Introductory Remarks
of David Shipman
Deputy Administrator, GIPSA,
for Biotechnology Panel

GIPSA Millennium Conference

 

Good afternoon. Dr. Doering provided an exceptional look back at how technology influenced agriculture in the 1900s. Our first panel this afternoon will provide you with some thoughts on how technology and market forces are affecting agriculture now and into the future.

Before we get started, consider this:

 

"The pace of modern innovation and technological change has gone from swift to super-exponential. If we were to pretend that the entirety of human civilization were only one day long, we would see a rather remarkable image of the development of the species known as homosapiens. The "hunter/gatherer phase" would consume virtually the entire day except for the last three minutes. This last three minutes - the time of a properly cooked egg - would represent the development of agriculture, towns and cities, and the birth of technology. The last nine seconds of our artificial "super day" would be the Renaissance. The last four seconds would be the Industrial Age. And, what about the era of television, lasers, satellites, biotechnology, super computers, robotics, artificial intelligence and spandex? This "age of high technology" which consumes us so thoroughly in the 20th century would occupy about 600 milli-seconds of this "super day" of human existence." (The Next Billion Years: Change, Technology and Human Existence; George Washington University Corporate Liaison Program; (http://www.gwvirginia.gwu.edu/community/corpliaison/billionyears.html)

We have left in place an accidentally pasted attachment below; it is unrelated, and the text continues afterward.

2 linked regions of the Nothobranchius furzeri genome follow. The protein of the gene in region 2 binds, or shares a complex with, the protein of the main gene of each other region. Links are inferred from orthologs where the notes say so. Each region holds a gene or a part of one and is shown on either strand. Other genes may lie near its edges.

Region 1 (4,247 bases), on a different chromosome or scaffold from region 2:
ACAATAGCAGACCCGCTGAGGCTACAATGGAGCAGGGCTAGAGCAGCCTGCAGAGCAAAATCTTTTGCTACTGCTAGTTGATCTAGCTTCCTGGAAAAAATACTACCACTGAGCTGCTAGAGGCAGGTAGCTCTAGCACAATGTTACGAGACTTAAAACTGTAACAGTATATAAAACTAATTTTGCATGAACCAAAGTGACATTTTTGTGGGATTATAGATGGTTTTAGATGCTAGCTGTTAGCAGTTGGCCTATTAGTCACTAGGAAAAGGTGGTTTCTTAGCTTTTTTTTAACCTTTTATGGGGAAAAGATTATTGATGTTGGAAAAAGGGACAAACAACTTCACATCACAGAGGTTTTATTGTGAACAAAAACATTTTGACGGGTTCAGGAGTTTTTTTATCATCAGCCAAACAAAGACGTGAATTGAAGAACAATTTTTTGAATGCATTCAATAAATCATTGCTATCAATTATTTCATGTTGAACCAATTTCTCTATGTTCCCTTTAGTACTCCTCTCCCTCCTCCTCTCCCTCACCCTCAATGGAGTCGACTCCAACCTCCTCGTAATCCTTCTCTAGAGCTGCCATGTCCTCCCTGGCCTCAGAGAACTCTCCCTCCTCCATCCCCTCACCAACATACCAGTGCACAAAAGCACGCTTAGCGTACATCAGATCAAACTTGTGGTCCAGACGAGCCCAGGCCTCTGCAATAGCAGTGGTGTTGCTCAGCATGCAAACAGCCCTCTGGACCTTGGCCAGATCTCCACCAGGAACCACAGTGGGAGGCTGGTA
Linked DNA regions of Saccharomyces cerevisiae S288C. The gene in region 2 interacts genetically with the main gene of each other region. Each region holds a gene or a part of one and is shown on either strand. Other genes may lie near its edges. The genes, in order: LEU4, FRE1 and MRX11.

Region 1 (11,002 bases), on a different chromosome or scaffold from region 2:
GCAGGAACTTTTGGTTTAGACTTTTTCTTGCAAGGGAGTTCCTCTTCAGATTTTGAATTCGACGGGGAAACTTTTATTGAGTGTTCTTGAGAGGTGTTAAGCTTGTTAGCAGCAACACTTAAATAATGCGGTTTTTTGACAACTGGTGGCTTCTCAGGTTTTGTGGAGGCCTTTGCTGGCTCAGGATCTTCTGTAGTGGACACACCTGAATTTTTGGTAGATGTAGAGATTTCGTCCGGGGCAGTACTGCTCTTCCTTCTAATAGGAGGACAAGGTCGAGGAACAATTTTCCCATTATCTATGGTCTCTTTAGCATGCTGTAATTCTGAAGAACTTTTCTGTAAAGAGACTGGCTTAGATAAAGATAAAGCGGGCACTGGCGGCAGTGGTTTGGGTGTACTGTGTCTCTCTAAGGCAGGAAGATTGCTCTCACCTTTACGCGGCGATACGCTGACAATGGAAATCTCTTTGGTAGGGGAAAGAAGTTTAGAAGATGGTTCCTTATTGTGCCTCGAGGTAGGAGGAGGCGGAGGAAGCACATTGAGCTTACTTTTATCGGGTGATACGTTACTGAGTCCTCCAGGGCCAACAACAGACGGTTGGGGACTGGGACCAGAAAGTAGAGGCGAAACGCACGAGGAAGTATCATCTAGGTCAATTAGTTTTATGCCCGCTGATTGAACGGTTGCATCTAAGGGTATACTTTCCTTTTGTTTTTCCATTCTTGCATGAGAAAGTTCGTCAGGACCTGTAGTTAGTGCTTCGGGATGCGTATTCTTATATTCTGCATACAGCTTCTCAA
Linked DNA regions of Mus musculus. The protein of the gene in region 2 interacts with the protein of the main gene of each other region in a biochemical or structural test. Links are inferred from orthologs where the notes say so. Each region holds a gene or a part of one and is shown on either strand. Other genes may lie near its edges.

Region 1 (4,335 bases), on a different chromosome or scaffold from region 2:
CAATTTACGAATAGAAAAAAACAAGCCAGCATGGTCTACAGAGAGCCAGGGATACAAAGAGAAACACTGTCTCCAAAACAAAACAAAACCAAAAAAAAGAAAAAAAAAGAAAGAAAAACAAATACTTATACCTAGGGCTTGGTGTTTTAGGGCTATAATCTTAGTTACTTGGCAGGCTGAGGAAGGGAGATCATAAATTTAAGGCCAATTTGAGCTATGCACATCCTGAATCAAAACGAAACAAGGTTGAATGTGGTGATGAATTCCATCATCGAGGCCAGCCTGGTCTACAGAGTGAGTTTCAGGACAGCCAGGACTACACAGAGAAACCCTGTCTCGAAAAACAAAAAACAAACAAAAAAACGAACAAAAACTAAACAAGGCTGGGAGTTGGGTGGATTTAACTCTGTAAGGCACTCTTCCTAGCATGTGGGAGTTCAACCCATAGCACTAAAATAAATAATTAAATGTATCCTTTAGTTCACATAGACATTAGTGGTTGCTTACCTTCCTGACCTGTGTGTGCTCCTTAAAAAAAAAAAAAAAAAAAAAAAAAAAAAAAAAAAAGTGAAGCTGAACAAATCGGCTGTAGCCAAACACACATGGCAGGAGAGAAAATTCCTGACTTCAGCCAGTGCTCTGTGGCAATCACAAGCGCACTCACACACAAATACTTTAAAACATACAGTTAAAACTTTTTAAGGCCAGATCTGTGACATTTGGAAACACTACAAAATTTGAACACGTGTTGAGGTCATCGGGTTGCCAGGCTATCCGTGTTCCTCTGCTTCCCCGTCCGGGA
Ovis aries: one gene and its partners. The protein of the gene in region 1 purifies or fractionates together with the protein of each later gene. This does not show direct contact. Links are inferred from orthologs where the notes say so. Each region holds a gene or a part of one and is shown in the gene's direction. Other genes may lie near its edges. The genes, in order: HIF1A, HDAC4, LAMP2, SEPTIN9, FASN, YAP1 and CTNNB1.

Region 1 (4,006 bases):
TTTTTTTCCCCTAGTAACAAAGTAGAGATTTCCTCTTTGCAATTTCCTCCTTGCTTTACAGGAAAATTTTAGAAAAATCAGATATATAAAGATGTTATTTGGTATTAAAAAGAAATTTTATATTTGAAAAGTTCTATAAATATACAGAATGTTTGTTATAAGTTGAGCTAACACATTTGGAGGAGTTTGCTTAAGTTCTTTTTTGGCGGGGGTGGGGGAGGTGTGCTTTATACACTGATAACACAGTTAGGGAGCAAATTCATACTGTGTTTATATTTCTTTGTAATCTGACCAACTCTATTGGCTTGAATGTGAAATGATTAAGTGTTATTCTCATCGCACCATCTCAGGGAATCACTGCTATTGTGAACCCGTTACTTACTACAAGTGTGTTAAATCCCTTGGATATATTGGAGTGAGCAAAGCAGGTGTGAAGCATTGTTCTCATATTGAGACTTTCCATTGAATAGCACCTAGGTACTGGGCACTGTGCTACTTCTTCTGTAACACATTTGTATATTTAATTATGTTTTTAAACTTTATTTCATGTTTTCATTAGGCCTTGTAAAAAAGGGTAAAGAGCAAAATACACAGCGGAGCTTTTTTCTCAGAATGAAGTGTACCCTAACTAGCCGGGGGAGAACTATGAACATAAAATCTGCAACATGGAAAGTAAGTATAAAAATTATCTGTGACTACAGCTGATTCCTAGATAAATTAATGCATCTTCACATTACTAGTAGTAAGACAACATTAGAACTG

So, where do we go from here? Faster. In the next 20 years, we can expect to see, in our every day lives, portable computers, fully electronic banking, online publishing, electronic commerce, biochips, human/pc interface, genetically designed species, neural networks, information appliances, optical computers, expert systems, virtual assistants, fuel cell autos, smart computers, distance learning, mass customization, hybrid autos, computer translations, teleworking, renewable energy resources, smart robots, computerized healthcare, intelligent networks, microscopic machines, intelligent highways, gene therapy, clone organ transplants, recycled cars, intelligent materials, aquaculture, and automated factories. (The GW Forecast, www.gwforecast.gwu.edu/index.asp).

To help us look at how this change is affecting agriculture today and tomorrow, we’ve assembled an outstanding panels of experts…


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